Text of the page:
Deku and Mirio have rescued Eri from the yakuza group Shie Hassaikai and the experiments being performed on her by their leader Overhaul, but not without a price. The two visit Eri at hospital while she recovers and hope to cheer her up by inviting her to the upcoming U.A. school festival, where Class 1-A is preparing to perform a music concert. However, the plans of the villains Gentle Criminal and La Brava may put the festival at risk as the two attempt to infiltrate the school. Meanwhile, All Might’s retirement continues to create a void that pro heroes and villains alike attempt to fill as the world awaits for the emergence of the next Symbol of Peace.
My Hero Academia – Season 4 Part 2 (spanning episodes 77–88 of the series) follows the action-packed Shie Hassaikai arc and deals with the consequences of the raid on the yakuza group (check out my review of My Hero Academia Season 4 Part 1, as well as Season 1, Season 2 Part 1, Season 2 Part 2). This includes the loss of Mirio’s quirk and the intense guilt Eri feels by being the cause of suffering for those who rescued her from Overhaul. The result is an effective, if a more low-key set of episodes than its other half, that dials back on the action a little to focus on addressing various characters’ responses to the previous arc as well as tying up issues introduced in previous seasons.
These episodes having space to breathe in the fallout of the events of the first half of the season gives My Hero Academia – Season 4 Part 2 the feeling of expertly walking the line between a well-earned break for the characters that spares them from another big villain arc (at least for now) and forcing them to address important issues that won’t go away just because the raid on Shie Hassaikai is over. As a result, these episodes look at issues such as Endeavour’s struggle as the previous number two hero who must now fill the space left behind by All Might, and the make-up test that Todoroki and Bakugo must take to earn their Provisional Hero License after failing their exam in the previous season. These episodes work well because despite everything that has happened during the raid, the characters still have other responsibilities and issues to face, some mundane and some with deep implications for the world of pro heroes and villains.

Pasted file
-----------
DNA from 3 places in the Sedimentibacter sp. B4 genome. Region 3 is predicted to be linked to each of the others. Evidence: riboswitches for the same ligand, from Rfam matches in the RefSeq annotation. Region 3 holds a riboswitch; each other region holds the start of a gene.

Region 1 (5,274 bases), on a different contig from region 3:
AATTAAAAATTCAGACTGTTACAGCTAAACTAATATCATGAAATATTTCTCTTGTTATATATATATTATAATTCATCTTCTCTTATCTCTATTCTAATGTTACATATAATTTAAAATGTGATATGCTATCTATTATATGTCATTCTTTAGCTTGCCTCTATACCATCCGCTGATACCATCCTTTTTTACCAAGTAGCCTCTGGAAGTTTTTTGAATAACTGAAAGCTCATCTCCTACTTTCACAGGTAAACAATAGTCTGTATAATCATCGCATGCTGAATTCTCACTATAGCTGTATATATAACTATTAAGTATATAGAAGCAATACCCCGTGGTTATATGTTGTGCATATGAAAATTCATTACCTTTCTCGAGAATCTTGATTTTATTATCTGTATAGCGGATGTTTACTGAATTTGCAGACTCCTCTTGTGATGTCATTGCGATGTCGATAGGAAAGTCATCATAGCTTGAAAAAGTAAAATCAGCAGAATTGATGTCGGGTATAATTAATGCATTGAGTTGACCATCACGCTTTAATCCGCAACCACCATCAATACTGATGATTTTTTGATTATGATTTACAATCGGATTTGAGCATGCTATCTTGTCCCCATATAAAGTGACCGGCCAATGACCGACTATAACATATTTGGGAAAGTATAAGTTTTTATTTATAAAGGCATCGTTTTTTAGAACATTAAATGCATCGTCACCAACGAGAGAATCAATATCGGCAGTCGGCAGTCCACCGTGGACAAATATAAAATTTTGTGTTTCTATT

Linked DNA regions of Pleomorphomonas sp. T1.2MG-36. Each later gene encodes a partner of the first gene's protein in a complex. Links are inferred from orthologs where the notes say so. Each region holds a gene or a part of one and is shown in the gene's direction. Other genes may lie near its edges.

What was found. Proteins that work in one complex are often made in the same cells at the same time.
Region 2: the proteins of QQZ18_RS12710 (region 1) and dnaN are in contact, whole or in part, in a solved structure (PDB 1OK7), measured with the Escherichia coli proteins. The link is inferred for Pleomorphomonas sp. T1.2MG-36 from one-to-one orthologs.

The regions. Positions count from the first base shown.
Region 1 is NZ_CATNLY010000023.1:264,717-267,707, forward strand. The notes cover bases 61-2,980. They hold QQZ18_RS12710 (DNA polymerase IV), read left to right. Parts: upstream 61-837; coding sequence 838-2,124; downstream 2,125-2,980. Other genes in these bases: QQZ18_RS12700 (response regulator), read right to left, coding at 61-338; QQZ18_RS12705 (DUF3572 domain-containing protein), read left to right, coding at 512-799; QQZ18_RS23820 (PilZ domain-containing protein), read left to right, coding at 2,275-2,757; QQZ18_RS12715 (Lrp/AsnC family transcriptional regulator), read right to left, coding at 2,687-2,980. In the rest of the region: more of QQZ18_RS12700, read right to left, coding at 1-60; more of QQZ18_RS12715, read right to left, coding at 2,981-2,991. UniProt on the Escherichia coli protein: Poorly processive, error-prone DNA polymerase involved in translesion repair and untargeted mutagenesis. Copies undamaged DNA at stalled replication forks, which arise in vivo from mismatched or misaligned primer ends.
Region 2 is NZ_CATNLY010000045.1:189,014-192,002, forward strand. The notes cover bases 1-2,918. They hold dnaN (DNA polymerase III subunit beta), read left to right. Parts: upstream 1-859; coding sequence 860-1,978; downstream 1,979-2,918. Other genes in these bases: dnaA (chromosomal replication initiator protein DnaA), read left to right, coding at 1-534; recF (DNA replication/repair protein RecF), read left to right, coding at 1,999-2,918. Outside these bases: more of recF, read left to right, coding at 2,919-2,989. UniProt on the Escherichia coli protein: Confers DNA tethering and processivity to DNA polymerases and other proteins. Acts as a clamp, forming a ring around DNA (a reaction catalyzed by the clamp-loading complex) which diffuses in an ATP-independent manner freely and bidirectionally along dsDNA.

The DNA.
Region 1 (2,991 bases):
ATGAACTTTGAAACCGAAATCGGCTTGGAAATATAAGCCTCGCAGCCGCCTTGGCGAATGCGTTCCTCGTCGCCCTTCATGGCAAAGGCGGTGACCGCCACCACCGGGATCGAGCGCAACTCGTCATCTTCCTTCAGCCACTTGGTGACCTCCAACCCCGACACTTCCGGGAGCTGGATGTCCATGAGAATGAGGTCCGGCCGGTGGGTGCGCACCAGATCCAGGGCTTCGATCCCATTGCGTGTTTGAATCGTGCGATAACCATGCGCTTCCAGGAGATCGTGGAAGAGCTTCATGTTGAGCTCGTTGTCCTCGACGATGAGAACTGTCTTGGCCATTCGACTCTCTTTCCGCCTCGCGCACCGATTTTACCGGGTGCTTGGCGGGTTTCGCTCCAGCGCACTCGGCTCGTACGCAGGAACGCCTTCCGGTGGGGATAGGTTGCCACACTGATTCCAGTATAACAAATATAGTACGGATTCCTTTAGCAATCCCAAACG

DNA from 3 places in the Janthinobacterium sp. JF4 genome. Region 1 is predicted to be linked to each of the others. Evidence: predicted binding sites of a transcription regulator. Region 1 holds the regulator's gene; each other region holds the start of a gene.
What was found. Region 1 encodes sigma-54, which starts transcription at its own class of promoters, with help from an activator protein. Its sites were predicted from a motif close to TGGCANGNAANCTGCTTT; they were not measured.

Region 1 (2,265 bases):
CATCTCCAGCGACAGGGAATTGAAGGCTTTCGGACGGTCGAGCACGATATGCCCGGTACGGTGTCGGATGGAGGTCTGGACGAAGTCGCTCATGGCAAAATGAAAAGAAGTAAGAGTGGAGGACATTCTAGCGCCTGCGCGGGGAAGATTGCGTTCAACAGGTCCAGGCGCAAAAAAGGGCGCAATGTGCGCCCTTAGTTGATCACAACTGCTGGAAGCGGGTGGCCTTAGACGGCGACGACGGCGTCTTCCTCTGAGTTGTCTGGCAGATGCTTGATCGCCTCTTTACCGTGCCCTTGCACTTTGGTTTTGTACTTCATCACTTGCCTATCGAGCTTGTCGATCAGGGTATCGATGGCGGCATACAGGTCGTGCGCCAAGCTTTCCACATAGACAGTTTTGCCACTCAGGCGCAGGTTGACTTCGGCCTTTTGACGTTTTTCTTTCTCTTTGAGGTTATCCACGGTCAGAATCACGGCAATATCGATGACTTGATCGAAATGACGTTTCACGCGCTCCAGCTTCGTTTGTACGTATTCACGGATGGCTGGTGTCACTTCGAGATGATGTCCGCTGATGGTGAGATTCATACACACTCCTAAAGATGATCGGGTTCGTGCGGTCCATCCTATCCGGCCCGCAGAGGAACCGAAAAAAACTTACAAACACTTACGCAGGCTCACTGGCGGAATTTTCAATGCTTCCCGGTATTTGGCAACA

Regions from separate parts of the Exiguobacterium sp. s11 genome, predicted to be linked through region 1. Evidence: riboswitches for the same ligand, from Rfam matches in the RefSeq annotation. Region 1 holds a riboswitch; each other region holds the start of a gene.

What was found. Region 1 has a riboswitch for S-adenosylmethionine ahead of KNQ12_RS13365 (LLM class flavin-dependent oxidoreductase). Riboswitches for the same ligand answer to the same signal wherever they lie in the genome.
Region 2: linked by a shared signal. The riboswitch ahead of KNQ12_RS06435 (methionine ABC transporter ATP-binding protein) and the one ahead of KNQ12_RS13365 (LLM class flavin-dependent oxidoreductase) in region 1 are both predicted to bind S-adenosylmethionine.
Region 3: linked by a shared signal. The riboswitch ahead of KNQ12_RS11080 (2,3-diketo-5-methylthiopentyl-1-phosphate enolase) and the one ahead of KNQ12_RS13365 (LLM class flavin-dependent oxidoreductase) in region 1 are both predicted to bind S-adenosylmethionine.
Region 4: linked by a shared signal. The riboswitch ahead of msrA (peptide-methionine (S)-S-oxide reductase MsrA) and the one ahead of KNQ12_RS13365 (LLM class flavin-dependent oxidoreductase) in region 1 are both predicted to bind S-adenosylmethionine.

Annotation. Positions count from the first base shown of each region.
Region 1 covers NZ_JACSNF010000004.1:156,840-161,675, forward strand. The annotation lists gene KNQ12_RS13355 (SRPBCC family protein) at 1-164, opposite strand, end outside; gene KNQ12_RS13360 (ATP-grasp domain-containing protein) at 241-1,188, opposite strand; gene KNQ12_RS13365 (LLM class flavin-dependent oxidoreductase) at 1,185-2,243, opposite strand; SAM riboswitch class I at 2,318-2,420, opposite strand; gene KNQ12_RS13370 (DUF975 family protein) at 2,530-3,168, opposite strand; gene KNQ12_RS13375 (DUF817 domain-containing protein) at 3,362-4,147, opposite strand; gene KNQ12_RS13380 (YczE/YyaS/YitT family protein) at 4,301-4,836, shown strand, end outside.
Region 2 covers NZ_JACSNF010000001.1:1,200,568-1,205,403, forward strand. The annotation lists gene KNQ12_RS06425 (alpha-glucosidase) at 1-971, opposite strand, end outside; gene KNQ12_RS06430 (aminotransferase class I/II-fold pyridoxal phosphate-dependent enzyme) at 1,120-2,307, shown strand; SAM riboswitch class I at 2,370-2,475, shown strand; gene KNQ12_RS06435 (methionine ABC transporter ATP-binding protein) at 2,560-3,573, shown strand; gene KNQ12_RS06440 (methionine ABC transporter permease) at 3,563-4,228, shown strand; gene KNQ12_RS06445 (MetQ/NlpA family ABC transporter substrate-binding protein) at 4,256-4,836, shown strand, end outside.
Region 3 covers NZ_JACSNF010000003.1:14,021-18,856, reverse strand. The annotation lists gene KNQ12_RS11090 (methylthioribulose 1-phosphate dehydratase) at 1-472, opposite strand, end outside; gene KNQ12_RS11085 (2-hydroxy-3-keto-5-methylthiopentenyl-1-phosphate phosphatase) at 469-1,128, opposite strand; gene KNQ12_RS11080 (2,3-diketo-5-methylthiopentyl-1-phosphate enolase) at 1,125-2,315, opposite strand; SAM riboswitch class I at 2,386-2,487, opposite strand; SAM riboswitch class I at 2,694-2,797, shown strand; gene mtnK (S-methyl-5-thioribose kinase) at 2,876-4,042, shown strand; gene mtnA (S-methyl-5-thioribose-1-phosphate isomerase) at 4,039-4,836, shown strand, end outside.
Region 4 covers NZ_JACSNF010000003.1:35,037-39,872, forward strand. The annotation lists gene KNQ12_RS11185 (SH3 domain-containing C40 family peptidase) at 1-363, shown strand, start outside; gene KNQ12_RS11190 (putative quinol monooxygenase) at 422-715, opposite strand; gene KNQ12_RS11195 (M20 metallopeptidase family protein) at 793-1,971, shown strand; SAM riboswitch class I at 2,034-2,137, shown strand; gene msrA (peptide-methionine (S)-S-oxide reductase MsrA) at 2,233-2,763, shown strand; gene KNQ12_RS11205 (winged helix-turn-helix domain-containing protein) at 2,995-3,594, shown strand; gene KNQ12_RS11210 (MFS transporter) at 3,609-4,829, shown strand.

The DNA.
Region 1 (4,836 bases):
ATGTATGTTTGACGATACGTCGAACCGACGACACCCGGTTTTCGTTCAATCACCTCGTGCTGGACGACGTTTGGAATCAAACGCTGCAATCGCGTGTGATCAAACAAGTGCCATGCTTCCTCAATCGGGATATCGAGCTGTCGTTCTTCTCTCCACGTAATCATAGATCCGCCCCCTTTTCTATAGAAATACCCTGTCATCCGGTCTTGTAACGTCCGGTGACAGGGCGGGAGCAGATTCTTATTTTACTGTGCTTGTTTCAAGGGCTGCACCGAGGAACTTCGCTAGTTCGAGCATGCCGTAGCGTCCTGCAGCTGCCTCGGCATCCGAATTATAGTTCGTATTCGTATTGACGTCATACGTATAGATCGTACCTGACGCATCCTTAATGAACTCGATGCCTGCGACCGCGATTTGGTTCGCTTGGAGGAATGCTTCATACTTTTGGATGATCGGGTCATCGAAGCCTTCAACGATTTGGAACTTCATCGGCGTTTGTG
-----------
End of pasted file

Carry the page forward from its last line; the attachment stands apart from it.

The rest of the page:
The introduction of the U.A. school festival after the Shie Hassaikai arc in particular is great, as its incorporation feels like an attempt at normalcy by the U.A. students in the wake of the raid and its consequences. In another series, the school festival might be treated as meaningless filler to pad out the show, however the Class 1-A music concert serves as a really important and engaging emotional crux for Deku, Mirio and Eri following the Shie Hassaikai arc. Deku and Mirio have invited Eri to the music concert in an attempt to try and cheer her up after her ordeal with Overhaul. As a result the school festival going ahead is high stakes – helping a young girl who has been tormented experience some joy. This means that the threat posed by the villains Gentle Criminal and La Brava, while minimal compared to the League of Villains or the Shie Hassaikai, is treated seriously and is important in the context of putting the school festival at risk. Because of this, rather than feeling like a series of filler episodes, My Hero Academia – Season 4 Part 2 feels like a needed exercise in catharsis for the characters, taking mundane issues like a school festival and effectively wrapping up emotional and meaningful story beats within them to tie off the previous arcs.
My Hero Academia – Season 4 Part 2 is another excellent addition to the My Hero Academia series, expertly incorporating its massive cast of characters into a story that navigates the emotional pitfalls and consequences of Season 4 Part 1. As always, this series is an easy recommend.
A review copy was provided by Madman Entertainment to the author for the purpose of this review.